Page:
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    I think you're preaching to the converted. Meanwhile, the drive for "universal background checks" is gathering steam, even among our erstwhile friends. If we don't come up with some plausible counterproposals, and soon, we're going to be left in the dust on this. It does no good to bay at the moon.
     
  9. goon

    goon Member

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    I wouldn't shed tears if background checks were more widespread and able to be done (or required to be done) by the average guy. No record other than a check was run - it could be for a Mini-14 or a single shot .22 but that information isn't kept.

    But at this point, they have decided not to work with gun owners. I say we give them nothing. Make them force the issue and expend political capital for everything they want, including background checks.
     
  10. Dean Weingarten

    Dean Weingarten Member

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    It is all smoke and mirrors. They call it "Universal Background Checks" but it is really a big step to Universal Gun Registration.

    None of this would have stopped any of the recent shootings, so why are we even looking at it?

    Simple, it is what they think they can get at this time.
     
  11. TNBilly

    TNBilly Member

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    Mr. Weingarten.. my thanks for many of your spot on thoughts! This keeps coming up HERE IMO because like most issues are 90% "spin", this one being no difference. Sometimes if not too many times I get the feeling many of the posters here are not supporters of the 2nd amendment, not really. Not surprising I guess but wearing not the less.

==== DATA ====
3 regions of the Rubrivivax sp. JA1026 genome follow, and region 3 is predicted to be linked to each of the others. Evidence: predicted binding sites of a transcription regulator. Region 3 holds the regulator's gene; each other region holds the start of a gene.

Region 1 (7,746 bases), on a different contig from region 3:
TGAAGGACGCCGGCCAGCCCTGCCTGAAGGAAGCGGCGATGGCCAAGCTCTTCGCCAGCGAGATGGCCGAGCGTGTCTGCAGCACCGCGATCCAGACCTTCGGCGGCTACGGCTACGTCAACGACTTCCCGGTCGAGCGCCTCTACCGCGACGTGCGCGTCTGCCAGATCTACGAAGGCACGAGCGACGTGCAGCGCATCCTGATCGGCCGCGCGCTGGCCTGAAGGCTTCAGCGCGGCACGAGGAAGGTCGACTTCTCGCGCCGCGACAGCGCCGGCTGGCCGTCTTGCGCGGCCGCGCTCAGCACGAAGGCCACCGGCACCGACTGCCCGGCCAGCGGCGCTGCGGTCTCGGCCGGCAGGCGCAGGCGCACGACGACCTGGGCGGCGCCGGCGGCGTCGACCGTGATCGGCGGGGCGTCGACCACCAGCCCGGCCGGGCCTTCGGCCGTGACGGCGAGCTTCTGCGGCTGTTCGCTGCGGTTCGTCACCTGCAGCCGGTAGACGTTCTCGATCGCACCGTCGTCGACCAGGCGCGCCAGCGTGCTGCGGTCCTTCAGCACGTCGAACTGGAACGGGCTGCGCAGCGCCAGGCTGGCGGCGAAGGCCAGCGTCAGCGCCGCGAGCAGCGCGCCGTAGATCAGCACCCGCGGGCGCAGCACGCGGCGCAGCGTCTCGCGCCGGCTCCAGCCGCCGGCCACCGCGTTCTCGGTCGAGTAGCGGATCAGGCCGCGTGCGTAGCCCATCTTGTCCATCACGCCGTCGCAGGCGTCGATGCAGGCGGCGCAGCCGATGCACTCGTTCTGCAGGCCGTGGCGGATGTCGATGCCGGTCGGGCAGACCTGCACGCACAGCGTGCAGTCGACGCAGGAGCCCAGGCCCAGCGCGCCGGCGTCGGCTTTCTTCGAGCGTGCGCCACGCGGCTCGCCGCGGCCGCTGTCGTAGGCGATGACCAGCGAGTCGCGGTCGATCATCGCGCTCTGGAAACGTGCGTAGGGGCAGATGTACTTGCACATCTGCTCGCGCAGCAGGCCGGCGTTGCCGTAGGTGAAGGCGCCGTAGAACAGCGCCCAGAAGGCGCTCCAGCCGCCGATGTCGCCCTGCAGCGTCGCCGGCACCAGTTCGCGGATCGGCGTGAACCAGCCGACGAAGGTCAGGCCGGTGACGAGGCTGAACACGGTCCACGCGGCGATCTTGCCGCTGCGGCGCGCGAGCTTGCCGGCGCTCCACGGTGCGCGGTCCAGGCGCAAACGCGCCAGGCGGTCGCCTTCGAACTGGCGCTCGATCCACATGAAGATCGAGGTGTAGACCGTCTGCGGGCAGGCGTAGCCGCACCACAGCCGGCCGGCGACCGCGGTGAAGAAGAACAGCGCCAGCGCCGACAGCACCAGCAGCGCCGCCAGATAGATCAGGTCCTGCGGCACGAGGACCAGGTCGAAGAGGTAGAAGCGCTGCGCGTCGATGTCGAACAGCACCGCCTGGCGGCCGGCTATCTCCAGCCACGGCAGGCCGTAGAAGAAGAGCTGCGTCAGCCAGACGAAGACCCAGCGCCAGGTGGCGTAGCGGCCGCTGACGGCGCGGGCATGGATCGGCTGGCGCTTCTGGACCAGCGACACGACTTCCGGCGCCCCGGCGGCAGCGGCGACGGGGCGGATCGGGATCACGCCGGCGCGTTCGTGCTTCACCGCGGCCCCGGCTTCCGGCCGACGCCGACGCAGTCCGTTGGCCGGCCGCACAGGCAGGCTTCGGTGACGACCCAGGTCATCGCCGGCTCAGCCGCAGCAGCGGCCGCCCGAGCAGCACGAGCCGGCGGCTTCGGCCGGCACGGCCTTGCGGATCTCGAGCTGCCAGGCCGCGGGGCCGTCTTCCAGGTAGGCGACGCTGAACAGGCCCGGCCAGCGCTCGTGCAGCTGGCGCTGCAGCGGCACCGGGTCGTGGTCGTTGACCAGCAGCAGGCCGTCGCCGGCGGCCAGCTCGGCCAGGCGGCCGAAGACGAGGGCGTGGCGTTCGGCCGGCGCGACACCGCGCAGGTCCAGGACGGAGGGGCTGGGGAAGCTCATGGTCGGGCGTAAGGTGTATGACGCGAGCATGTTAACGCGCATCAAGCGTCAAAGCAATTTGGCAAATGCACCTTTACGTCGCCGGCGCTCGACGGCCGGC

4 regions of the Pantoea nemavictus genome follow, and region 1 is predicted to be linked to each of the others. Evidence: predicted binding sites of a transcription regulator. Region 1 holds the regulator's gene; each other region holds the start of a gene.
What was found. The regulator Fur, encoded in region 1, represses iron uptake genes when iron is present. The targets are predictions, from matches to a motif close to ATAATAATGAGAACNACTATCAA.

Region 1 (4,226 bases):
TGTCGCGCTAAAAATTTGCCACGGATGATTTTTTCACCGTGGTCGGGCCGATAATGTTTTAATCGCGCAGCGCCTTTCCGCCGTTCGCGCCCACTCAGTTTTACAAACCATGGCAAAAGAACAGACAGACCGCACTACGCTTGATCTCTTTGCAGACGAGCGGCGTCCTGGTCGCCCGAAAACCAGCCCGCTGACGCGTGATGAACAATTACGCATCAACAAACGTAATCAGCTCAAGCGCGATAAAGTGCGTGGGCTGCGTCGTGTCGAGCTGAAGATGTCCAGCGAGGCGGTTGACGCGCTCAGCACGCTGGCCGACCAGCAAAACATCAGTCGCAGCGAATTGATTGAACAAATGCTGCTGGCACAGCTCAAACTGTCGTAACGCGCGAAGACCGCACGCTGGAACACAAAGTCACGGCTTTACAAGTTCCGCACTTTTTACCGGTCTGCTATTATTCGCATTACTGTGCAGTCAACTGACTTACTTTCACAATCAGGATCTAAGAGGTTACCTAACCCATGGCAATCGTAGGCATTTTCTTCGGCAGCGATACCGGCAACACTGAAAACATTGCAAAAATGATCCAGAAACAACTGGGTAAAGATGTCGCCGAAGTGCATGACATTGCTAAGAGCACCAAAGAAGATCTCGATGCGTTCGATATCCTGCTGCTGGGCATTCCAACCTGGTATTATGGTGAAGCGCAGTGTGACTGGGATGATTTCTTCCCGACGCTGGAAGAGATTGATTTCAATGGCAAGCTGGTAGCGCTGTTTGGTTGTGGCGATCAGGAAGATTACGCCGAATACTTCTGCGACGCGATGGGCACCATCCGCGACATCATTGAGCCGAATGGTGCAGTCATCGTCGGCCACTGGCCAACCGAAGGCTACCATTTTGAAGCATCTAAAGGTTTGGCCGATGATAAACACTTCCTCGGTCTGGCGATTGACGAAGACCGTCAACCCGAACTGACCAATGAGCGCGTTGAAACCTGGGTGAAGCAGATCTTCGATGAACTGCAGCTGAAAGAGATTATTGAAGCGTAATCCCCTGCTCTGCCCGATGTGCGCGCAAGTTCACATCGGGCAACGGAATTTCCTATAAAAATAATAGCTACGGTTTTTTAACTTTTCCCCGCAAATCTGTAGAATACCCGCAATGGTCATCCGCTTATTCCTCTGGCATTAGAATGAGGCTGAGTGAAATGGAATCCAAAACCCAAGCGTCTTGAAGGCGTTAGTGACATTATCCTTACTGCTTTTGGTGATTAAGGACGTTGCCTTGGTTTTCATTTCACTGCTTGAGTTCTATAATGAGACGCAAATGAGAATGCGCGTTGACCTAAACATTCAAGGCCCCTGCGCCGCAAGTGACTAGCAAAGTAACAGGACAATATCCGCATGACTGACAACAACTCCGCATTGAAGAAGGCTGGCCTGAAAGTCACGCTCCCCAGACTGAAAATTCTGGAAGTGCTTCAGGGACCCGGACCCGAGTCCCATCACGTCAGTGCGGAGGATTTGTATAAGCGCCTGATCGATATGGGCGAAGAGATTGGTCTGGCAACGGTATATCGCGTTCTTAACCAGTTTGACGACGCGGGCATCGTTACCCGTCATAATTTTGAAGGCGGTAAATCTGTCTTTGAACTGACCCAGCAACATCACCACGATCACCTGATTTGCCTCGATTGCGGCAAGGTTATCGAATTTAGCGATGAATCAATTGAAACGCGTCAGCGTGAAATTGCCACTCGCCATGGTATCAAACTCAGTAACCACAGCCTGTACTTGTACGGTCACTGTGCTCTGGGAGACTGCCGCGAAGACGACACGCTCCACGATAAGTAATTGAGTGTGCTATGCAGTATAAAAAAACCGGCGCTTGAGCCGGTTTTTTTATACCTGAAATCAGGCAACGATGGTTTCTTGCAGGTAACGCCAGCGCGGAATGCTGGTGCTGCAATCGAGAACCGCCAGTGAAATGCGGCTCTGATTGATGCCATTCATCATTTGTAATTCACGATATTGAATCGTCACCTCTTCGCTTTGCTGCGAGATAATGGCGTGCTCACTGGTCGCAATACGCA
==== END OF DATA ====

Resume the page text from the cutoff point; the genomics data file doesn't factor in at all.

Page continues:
12. Skribs

    Skribs Member

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    As long as the gun was sold on form 4473 prior to the law going into effect, they can't prove I sold the gun after it went into effect.
     
  13. Ryanxia

    Ryanxia Member

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    As I've mentioned. This is the case in MA and to my knowledge the cheapest transfer fee is $50.00. Now say a friend wants to sell me his beat up single shot 12 gauge for $25. Now I have to pay twice the price just in fees to go through the government?
     
  14. jim in Anchorage

    jim in Anchorage Member

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    Amazes me how gun owners like you don't think this to the end game. If I, a non FFL sell a gun to my buddy also a non FFL and we don't do a background check how can anyone know the transaction happened UNLESS ALL GUNS ARE REGISTERED?
     
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  15. RX-79G

    RX-79G Member

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    We have decided not to work with them, which is entirely different.

    IF the wind is blowing in the direction of UBCs, we could certainly take control of the situation and end up with a wonderfully easy and toothless UBC system, but we are frankly too stupid to take this tactic and will let our enemies write the law.
     
  16. RX-79G

    RX-79G Member

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    They wouldn't, unless your friend used the gun in a crime and it was traced back to you.

    What your saying is the equivalent of "why have stop signs if there isn't a traffic camera or cop at every intersection". Most of our laws assume that people are going to do right when no one is monitoring them and that they will only be investigated if some other crime (like an accident) occurred.

    Is homicide a stupid law since there is no way of monitoring every person?
     
  17. jim in Anchorage

    jim in Anchorage Member

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    And how would they trace it back to me unless it was put in a regestery? Do you honestly think anti gun polititions are just going to say gun owners are good guys and put this on a honor system?
     
  18. RX-79G

    RX-79G Member

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    The same way they trace guns, drugs, stolen merchandise now. Do you think every time the police recover stolen goods they just give up because it isn't already in a database?

    The basis of criminal laws is not that you must have universal monitoring or ubiquitous law enforcement for the laws to be enforceable. I don't know where gun people get this idea. And when we make that argument it is like saying "If you don't create a registry, I'm definitely going to become a criminal and ignore the UBC." That's a crazy argument to make about lawful gun owners.